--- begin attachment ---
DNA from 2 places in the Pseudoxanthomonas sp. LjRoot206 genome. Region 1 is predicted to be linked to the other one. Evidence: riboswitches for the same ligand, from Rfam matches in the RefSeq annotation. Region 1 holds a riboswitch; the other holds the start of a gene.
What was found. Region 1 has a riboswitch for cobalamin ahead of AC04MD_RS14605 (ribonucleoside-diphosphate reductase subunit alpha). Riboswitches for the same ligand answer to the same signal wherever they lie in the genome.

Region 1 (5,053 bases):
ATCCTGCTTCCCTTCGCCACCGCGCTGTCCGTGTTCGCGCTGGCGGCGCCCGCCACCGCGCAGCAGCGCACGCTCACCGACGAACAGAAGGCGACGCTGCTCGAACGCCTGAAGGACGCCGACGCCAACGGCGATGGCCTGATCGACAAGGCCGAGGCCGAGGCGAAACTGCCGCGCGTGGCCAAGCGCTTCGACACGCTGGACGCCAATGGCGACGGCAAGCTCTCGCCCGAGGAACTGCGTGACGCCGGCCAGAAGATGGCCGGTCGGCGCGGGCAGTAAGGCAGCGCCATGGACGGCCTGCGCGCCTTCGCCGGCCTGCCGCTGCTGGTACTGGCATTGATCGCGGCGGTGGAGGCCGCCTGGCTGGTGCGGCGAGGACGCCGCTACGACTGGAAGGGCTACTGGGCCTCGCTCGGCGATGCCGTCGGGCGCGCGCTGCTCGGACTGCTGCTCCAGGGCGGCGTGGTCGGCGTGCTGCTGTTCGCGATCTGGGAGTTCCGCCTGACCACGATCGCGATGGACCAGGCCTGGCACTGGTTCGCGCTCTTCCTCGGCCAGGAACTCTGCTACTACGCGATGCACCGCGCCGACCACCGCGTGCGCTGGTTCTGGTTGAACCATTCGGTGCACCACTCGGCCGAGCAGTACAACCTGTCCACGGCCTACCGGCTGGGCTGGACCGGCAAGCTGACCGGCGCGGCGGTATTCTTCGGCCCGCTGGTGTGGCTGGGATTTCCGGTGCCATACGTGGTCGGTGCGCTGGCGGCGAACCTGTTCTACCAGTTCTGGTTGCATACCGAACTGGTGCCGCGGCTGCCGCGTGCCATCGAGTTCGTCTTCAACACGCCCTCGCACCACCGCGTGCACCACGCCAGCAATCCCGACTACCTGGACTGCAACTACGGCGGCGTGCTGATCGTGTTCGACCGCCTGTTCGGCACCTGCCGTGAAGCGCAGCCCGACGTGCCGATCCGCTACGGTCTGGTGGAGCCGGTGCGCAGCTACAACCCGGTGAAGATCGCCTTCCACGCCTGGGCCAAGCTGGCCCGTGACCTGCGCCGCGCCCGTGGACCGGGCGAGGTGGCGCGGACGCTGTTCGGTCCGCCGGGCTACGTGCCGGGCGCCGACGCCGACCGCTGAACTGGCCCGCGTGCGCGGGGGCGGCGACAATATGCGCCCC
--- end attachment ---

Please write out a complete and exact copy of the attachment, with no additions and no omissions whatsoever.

DNA from 2 places in the Pseudoxanthomonas sp. LjRoot206 genome. Region 1 is predicted to be linked to the other one. Evidence: riboswitches for the same ligand, from Rfam matches in the RefSeq annotation. Region 1 holds a riboswitch; the other holds the start of a gene.
What was found. Region 1 has a riboswitch for cobalamin ahead of AC04MD_RS14605 (ribonucleoside-diphosphate reductase subunit alpha). Riboswitches for the same ligand answer to the same signal wherever they lie in the genome.

Region 1 (5,053 bases):
ATCCTGCTTCCCTTCGCCACCGCGCTGTCCGTGTTCGCGCTGGCGGCGCCCGCCACCGCGCAGCAGCGCACGCTCACCGACGAACAGAAGGCGACGCTGCTCGAACGCCTGAAGGACGCCGACGCCAACGGCGATGGCCTGATCGACAAGGCCGAGGCCGAGGCGAAACTGCCGCGCGTGGCCAAGCGCTTCGACACGCTGGACGCCAATGGCGACGGCAAGCTCTCGCCCGAGGAACTGCGTGACGCCGGCCAGAAGATGGCCGGTCGGCGCGGGCAGTAAGGCAGCGCCATGGACGGCCTGCGCGCCTTCGCCGGCCTGCCGCTGCTGGTACTGGCATTGATCGCGGCGGTGGAGGCCGCCTGGCTGGTGCGGCGAGGACGCCGCTACGACTGGAAGGGCTACTGGGCCTCGCTCGGCGATGCCGTCGGGCGCGCGCTGCTCGGACTGCTGCTCCAGGGCGGCGTGGTCGGCGTGCTGCTGTTCGCGATCTGGGAGTTCCGCCTGACCACGATCGCGATGGACCAGGCCTGGCACTGGTTCGCGCTCTTCCTCGGCCAGGAACTCTGCTACTACGCGATGCACCGCGCCGACCACCGCGTGCGCTGGTTCTGGTTGAACCATTCGGTGCACCACTCGGCCGAGCAGTACAACCTGTCCACGGCCTACCGGCTGGGCTGGACCGGCAAGCTGACCGGCGCGGCGGTATTCTTCGGCCCGCTGGTGTGGCTGGGATTTCCGGTGCCATACGTGGTCGGTGCGCTGGCGGCGAACCTGTTCTACCAGTTCTGGTTGCATACCGAACTGGTGCCGCGGCTGCCGCGTGCCATCGAGTTCGTCTTCAACACGCCCTCGCACCACCGCGTGCACCACGCCAGCAATCCCGACTACCTGGACTGCAACTACGGCGGCGTGCTGATCGTGTTCGACCGCCTGTTCGGCACCTGCCGTGAAGCGCAGCCCGACGTGCCGATCCGCTACGGTCTGGTGGAGCCGGTGCGCAGCTACAACCCGGTGAAGATCGCCTTCCACGCCTGGGCCAAGCTGGCCCGTGACCTGCGCCGCGCCCGTGGACCGGGCGAGGTGGCGCGGACGCTGTTCGGTCCGCCGGGCTACGTGCCGGGCGCCGACGCCGACCGCTGAACTGGCCCGCGTGCGCGGGGGCGGCGACAATATGCGCCCC